Transcription of Saddharmapundarika Sutra

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Transcription of Saddharmapundarika Sutra

Name: Transcription of Saddharmapundarika Sutra (The Lotus Sutra) in Ink on White Paper
Period: Goryeo (918-1392)
Location: Gwanak District, southern Seoul
Status: National Treasure No. 211
Saddharmapundarīka Sutra is often called by its shortened name the “Lotus Sutra.”  
It is the principal scripture for the T'ien-t'ai Sect. The main idea of the book is that the way to become a Buddha is to be open to everybody. Along with the Avatamsaka Sutra, it has made a great influence in establishing Korean Buddhist philosophy. It is the most widely circulated Buddhist scripture since the Period of Three Kingdoms (57 B.C. to A.D. 668).  
This book contains the seven volumes of the Lotus Sutra translated by Kumārajiva of the Late Chin of China. The scripture was carefully hand-copied by Ha Deokran in 1377 (the 3rd year of King U of Goryeo) with a prayer for the longevity of his father and soul of his deceased mother. The contents were written in ink on white mulberry paper.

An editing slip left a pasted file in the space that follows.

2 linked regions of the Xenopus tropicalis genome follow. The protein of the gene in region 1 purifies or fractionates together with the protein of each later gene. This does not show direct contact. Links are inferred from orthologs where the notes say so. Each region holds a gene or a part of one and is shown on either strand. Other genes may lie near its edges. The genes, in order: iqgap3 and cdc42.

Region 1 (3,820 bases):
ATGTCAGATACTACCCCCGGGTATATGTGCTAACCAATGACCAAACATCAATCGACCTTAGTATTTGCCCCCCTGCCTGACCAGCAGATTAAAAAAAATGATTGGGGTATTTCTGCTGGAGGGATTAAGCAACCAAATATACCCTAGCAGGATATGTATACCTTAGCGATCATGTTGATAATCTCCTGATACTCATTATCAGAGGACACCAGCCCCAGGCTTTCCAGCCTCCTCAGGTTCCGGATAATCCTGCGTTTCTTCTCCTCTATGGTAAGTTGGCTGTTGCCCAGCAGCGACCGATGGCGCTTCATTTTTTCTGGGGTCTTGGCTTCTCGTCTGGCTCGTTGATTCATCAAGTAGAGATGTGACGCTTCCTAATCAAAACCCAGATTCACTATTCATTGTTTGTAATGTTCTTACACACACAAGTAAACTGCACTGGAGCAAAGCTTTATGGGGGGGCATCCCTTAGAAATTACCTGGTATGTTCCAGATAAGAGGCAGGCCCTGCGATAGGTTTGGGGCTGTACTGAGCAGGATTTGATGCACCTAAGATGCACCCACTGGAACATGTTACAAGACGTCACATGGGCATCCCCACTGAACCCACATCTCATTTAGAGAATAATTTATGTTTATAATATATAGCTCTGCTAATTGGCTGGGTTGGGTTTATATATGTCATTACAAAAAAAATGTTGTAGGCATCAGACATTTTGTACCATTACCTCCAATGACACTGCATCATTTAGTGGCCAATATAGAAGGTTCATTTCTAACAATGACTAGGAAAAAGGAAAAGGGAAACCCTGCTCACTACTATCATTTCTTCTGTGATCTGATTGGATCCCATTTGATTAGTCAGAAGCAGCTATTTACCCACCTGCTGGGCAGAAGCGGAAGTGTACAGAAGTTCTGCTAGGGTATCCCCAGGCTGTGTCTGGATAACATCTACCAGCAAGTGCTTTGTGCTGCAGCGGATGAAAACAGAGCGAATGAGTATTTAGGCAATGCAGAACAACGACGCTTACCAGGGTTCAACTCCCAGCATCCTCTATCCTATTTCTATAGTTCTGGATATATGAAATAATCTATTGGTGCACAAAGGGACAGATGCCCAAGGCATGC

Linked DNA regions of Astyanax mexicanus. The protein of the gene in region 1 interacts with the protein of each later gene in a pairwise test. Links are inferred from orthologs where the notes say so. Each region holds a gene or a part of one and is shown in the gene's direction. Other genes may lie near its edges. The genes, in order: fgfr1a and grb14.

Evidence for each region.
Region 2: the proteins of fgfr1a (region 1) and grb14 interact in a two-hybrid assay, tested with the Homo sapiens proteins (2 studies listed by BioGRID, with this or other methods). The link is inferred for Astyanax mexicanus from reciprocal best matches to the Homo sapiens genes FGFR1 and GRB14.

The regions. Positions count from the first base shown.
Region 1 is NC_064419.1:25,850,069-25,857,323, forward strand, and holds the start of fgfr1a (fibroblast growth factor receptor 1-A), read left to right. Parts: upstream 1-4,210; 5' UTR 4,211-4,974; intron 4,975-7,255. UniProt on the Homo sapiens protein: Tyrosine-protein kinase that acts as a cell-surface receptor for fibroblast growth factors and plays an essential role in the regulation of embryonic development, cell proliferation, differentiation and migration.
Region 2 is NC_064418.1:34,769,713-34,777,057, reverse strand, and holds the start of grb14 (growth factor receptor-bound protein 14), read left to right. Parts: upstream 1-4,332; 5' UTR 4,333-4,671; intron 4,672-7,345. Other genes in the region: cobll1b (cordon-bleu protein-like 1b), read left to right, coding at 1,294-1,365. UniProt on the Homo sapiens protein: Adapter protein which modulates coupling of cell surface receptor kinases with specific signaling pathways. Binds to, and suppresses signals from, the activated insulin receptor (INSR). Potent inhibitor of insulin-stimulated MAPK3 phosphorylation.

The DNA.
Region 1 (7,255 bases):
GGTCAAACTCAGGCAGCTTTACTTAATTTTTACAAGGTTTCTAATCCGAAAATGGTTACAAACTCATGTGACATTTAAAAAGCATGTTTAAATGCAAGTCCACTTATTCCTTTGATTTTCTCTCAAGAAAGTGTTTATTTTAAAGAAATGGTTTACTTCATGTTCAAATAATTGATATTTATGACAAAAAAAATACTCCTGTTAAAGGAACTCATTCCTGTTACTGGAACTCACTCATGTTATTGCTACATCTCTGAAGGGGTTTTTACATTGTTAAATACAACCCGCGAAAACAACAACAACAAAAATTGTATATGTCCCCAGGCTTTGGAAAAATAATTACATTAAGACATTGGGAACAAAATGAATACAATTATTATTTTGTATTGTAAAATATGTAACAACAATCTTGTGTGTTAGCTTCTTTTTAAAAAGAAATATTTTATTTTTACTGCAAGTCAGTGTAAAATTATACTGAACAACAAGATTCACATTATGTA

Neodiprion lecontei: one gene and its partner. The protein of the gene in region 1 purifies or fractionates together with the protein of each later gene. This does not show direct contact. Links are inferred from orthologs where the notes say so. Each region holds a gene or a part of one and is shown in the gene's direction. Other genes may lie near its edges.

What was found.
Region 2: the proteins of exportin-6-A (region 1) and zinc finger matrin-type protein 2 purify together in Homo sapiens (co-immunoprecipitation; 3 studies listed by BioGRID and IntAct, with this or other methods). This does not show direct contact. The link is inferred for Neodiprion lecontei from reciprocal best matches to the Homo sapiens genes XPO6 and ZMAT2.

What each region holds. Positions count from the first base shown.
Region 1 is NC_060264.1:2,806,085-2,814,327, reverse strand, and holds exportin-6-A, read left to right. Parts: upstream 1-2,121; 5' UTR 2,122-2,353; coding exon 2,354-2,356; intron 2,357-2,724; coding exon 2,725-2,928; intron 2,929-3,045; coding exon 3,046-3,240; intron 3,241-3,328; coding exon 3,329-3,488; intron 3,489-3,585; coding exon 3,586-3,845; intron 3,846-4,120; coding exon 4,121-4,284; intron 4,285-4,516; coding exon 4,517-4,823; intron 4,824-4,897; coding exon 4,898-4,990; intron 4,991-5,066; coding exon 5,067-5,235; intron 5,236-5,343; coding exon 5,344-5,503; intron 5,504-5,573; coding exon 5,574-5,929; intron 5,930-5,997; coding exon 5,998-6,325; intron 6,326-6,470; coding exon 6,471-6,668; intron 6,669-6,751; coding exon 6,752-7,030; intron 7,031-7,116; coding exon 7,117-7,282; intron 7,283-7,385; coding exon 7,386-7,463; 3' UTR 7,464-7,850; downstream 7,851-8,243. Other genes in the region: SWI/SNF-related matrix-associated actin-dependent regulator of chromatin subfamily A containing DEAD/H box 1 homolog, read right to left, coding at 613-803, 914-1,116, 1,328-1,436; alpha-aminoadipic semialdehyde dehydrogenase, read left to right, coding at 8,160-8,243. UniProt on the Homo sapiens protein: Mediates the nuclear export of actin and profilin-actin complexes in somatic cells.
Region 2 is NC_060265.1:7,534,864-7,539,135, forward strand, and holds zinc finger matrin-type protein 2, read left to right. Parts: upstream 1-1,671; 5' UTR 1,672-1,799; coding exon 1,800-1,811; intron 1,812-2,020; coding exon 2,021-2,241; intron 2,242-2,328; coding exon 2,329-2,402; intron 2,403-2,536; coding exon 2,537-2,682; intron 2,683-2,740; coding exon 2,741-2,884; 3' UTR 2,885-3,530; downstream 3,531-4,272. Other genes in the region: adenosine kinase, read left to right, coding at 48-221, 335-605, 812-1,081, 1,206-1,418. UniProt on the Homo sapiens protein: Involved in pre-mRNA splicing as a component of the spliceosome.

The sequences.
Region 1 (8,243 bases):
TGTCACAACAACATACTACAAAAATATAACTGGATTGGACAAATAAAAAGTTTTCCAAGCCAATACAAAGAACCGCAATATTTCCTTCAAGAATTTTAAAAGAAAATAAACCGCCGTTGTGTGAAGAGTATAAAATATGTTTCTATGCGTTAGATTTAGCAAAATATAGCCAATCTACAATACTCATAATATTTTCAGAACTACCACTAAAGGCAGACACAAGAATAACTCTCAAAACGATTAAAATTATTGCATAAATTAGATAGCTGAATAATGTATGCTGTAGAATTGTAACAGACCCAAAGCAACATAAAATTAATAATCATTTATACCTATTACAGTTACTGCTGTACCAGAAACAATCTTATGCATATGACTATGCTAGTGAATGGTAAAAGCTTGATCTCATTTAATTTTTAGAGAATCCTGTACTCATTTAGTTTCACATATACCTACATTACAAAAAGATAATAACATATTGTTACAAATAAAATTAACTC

Each volume is made in the form of a folding screen 10.9 centimeters (0.36 feet) long and 31.8 centimeters wide. On the cover of each volume is a magnificent depiction of flowers painted in gold and silver. The title of each book is also written in gold. At the beginning of each book is a detailed painting of the summary of the content colored in gold. From a remark left at the end of the book by a Japanese person we can tell that this book had been taken to Japan around 1443 (the 25th year of King Sejong of Joseon) and kept in the royal storage of Gwangdaewon since 1605 (the 38th year of King Seonjo).  
This book contains both writing that explain why this was produced and a painting that summarizes the content. It has been kept in a relatively good condition. In particular, having been recovered from Japan, it is considered as a valuable cultural asset.
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